Can I be diabetic (insulin resistent) but my glucose is always normal becuase of the very low food intake, which meant normal A1C ??
     
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    #3 roy2200, Oct 20, 2021 at 3:52 PM
    Last edited: Oct 20, 2021
  4. pumas

    pumas Prediabetes · Active Member

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    It is like this for me! fasting 7.2 Hba1c 35, then 6.4 & 25, 6.4 & 26,
    OGT 7.2 before, 8.1 after. No symptoms, was given 3 diagnoses - prediabetes, diabetes and no you don't have diabetes.
    My Hba1c goes up and down with my weight.
     
    #4 pumas, Oct 20, 2021 at 4:15 PM
    Last edited: Oct 20, 2021
  5. JoKalsbeek

    JoKalsbeek I reversed my Type 2 · Expert

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    I don't know what you normally eat, "normal" means exactly nothing to me... ;) You mention no sugary products, but what does end up on your plate? If you're fasting most of the time that could bring down numbers, yes. If you're eating a ketogenic or close to that diet, then that could bring down numbers too. In your study, did you also read about how to stop T2 in its tracks? Because I've basically put mine in remission by low carb eating and fasting. No new complications, and all but one fixed from when I walked around with high blood sugars for years before diagnosis. So diabetes isn't the monster it's made out to be, if you know how to tame it.

    If you want to know how you're doing with insulin resistance/response, you can request an extended OGTT. (Oral Glucose Tolerance Test). It shows how your body reacts to a shock intake of sugar. That can answer your questions better than a random person on a forum, because there's no way for any of us to know what's going on. And if you want to start testing yourself, test this way: before a meal, and 2 hours after the first bite. You already know your fasting's a bit up, you might want to check how you respond to meals. A food diary with recorded blood sugars would help.
     
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  6. roy2200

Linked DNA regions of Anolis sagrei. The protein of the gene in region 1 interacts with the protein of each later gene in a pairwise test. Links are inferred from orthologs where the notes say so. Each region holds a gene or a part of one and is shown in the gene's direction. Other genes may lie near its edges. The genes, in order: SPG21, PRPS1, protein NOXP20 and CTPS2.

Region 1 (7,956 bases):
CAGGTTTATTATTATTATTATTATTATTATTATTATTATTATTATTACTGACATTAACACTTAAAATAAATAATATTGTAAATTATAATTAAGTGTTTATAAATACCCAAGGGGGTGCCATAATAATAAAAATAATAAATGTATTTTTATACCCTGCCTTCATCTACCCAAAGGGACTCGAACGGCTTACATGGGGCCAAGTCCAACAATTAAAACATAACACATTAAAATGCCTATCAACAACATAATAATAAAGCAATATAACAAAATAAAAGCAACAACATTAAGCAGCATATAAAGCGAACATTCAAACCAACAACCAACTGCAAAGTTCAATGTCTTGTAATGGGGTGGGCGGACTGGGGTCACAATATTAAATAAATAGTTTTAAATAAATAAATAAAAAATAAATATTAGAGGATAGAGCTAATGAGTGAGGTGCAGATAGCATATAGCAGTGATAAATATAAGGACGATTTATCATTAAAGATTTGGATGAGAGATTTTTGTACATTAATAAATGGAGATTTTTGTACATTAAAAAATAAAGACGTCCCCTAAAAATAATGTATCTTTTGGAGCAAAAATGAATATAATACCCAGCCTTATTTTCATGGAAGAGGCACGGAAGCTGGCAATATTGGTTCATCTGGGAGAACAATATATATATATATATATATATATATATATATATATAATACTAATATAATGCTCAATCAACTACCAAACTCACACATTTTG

roy2200 · Member

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    I am really glad to hear you've put yours in remission.
    yes I've learned how to prevent or at least postpone the complications of DM, that's why I just want to know if I have it or not, just to know what to do before it's too late.
    Today I requested the OGTT , still waiting for the doctors's answer. However, she seems not concerned at all and chances are she would refuse to do it. That's why I am thinking about getting a home kit to measure glucose levels.
     
  7. JoKalsbeek

    JoKalsbeek I reversed my Type 2 · Expert

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    A doc should consider it even if it's just to take away undue stress from a patient, (as she may not believe something's up) but that's just my opinion. That won't count for anything, alas. But yeah, you can get a meter. And if you test your fasting BG's, test them the moment you wake up. Not gone out to the bathroom or whatever: eyes open, grab meter from the nightstand, stabby-stab-stab, check and go. That way you have less of a chance of Dawn Phenomenon and Foot on the Floor getting in the way of a clear reading.

    You do whatever you need to to get some peace of mind, and if at all possible, some proper answers.
     
  8. Robbity2

    Robbity2 Type 2 · Active Member

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    I'll sometimes get a bit of a blip with fasting levels similar to those two results of yours, but my HbA1cs have been pre diabetic levels for nearly eight years, and I tend not to worry about what my liver thinks I need to get me started in the morning. And I'm an ancient, overweight, inactive old lady....